It’s been about two years since girls have been accepted in Scouts BSA and about two dozen  young women in Colorado are now Eagle Scouts or are on track to earn the highest achievement.

Elizabeth Germain, 17, of Denver, is among the inaugural class of female eagles.

Germain, a junior at Northfield High School, said attaining eagle status is about hard work and sacrifice.

“It was a lot of work, but it has paid off,” Germain said. “Before I joined the scouts I wasn’t an outgoing person and I didn’t have a whole lot of confidence.

Now, after two years of scouting, Germain has forged multiple friendships with other scouts, learning new skills and becoming a leader.

“I would not be the person I am now without the scouts,” she said. “It has 100% changed my life.”

For Germain’s Eagle project, she planned, coordinated and completed, with some help, the assembly of 500 COVID-19 face masks that were donated to the nonprofit Volunteers of America. She recruited lots of good help.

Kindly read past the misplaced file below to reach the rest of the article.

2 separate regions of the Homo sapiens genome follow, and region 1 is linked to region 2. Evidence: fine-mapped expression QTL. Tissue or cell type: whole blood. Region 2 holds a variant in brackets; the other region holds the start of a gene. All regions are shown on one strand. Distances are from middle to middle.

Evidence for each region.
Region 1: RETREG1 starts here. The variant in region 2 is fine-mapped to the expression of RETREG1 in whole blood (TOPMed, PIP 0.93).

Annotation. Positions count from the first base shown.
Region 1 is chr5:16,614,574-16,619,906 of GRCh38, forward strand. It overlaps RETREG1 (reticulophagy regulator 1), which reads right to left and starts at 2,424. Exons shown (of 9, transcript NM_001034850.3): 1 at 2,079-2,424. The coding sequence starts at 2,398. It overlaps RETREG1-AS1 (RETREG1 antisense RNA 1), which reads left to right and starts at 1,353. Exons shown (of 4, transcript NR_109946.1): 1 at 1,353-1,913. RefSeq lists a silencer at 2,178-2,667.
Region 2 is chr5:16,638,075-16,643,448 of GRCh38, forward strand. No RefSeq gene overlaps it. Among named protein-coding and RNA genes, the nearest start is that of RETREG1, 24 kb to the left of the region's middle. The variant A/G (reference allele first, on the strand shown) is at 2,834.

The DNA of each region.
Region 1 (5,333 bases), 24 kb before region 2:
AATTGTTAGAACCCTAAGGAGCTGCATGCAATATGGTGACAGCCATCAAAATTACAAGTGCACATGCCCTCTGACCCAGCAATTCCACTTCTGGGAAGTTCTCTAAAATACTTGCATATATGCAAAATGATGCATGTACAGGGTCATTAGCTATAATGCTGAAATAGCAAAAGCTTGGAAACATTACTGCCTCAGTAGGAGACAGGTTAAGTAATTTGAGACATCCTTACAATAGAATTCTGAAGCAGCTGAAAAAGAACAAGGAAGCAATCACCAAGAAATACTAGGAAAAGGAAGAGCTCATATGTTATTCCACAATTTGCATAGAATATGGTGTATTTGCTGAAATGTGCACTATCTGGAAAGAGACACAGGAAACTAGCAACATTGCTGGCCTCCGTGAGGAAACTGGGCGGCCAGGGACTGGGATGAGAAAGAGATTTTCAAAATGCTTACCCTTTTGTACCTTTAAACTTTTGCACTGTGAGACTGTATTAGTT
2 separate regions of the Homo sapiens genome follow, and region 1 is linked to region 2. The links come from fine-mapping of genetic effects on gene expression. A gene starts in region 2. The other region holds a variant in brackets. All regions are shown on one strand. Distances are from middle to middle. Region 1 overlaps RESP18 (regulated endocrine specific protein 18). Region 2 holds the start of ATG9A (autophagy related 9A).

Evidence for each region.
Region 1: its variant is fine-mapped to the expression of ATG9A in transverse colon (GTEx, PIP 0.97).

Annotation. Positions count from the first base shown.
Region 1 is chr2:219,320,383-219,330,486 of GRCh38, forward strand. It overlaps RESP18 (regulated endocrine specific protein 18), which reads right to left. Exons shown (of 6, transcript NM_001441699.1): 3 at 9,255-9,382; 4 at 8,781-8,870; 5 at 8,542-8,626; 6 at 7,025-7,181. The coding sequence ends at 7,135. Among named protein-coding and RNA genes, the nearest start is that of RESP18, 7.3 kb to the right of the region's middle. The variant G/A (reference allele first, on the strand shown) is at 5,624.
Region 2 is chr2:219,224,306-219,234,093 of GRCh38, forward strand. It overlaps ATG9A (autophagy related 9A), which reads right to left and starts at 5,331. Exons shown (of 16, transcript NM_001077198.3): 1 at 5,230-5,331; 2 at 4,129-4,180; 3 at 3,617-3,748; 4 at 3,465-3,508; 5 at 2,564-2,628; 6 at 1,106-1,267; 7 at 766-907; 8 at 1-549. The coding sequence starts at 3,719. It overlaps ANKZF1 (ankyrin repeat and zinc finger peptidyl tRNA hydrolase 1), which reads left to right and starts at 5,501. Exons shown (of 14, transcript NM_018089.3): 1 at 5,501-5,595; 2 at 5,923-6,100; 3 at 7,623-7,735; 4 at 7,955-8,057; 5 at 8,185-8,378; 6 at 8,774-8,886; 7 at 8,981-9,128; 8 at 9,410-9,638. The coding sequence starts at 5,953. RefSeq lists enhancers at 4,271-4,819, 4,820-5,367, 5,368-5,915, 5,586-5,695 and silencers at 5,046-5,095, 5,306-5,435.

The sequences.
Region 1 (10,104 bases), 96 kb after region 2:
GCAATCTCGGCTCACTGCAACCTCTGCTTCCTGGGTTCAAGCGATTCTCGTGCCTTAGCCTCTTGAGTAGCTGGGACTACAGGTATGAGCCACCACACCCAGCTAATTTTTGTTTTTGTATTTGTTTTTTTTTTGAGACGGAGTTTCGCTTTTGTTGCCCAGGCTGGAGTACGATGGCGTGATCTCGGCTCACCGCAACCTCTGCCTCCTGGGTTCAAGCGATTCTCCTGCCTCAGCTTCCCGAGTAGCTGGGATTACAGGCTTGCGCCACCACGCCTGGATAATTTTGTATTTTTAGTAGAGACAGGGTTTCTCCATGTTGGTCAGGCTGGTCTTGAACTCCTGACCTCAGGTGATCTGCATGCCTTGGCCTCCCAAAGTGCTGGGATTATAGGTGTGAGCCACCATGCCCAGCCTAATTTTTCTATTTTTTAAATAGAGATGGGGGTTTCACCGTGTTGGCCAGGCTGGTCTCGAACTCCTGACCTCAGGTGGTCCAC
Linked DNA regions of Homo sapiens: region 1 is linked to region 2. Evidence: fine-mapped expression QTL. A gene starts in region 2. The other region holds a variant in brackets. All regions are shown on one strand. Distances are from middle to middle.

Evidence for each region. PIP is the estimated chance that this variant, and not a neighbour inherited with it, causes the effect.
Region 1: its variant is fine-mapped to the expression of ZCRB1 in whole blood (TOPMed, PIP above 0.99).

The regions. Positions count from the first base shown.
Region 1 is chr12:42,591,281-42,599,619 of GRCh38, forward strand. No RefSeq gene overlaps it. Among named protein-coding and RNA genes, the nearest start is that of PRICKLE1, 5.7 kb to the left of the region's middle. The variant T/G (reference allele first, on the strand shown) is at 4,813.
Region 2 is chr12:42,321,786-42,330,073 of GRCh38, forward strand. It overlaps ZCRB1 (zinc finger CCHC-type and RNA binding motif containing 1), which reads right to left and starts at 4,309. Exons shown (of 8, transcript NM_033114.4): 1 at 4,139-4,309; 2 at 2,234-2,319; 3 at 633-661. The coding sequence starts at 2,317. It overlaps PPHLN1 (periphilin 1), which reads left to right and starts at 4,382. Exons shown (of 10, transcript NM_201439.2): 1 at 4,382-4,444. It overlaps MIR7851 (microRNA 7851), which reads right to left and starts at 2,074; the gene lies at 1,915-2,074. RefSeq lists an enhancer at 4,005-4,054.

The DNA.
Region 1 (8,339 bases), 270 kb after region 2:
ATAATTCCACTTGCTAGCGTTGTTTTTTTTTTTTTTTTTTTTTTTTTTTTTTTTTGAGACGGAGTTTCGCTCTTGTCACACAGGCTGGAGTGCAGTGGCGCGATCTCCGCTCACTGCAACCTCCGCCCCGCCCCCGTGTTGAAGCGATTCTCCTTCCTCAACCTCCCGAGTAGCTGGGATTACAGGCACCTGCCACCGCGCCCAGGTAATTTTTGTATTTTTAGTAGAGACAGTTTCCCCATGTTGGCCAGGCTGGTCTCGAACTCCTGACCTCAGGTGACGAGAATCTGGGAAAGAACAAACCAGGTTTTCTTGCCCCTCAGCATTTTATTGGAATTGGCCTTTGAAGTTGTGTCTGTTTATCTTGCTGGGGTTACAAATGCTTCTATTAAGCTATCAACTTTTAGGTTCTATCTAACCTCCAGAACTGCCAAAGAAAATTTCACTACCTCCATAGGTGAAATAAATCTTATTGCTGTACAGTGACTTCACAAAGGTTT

“I didn’t really know what I was doing at first” when the project was launched in the summer of 2020, she said. “I got some friends and adults who knew how” to cut fabric and sew, “and I learned from them.” The multitude of masks were donated to the VOA in November. Germain became an Eagle Scout on Dec. 17.

“I’m an Eagle Scout,” she said. “I can do anything.”

Germain is currently working on attaining a pilot’s license. She aspires to attend the U.S. Air Force Academy.

Germain was drawn to the scouts, in part, because her father had been a member, also an eagle, and her brother is a scout.

“All right, I’m going to go about this and give it try,” Germain recalled thinking when Scouts BSA first opened to girls. “It was a no brainer.”

Less than 10% of all scouts make it to eagle. There are 15 scouts in Germain’s all-female Troop 262.

Since the Boy Scouts transitioned to Scouts BSA and allowed girls into the program, over 30,000 young ladies across the country have joined, according to a news release.

“It takes effort, commitment and grit to become an Eagle Scout,” said Denver Area Council Scout
CEO Chuck Brasfield, in the release. “I’m proud of these trailblazers, this first class of female Eagle Scouts. All of us at Denver Area Council salute the first class.”

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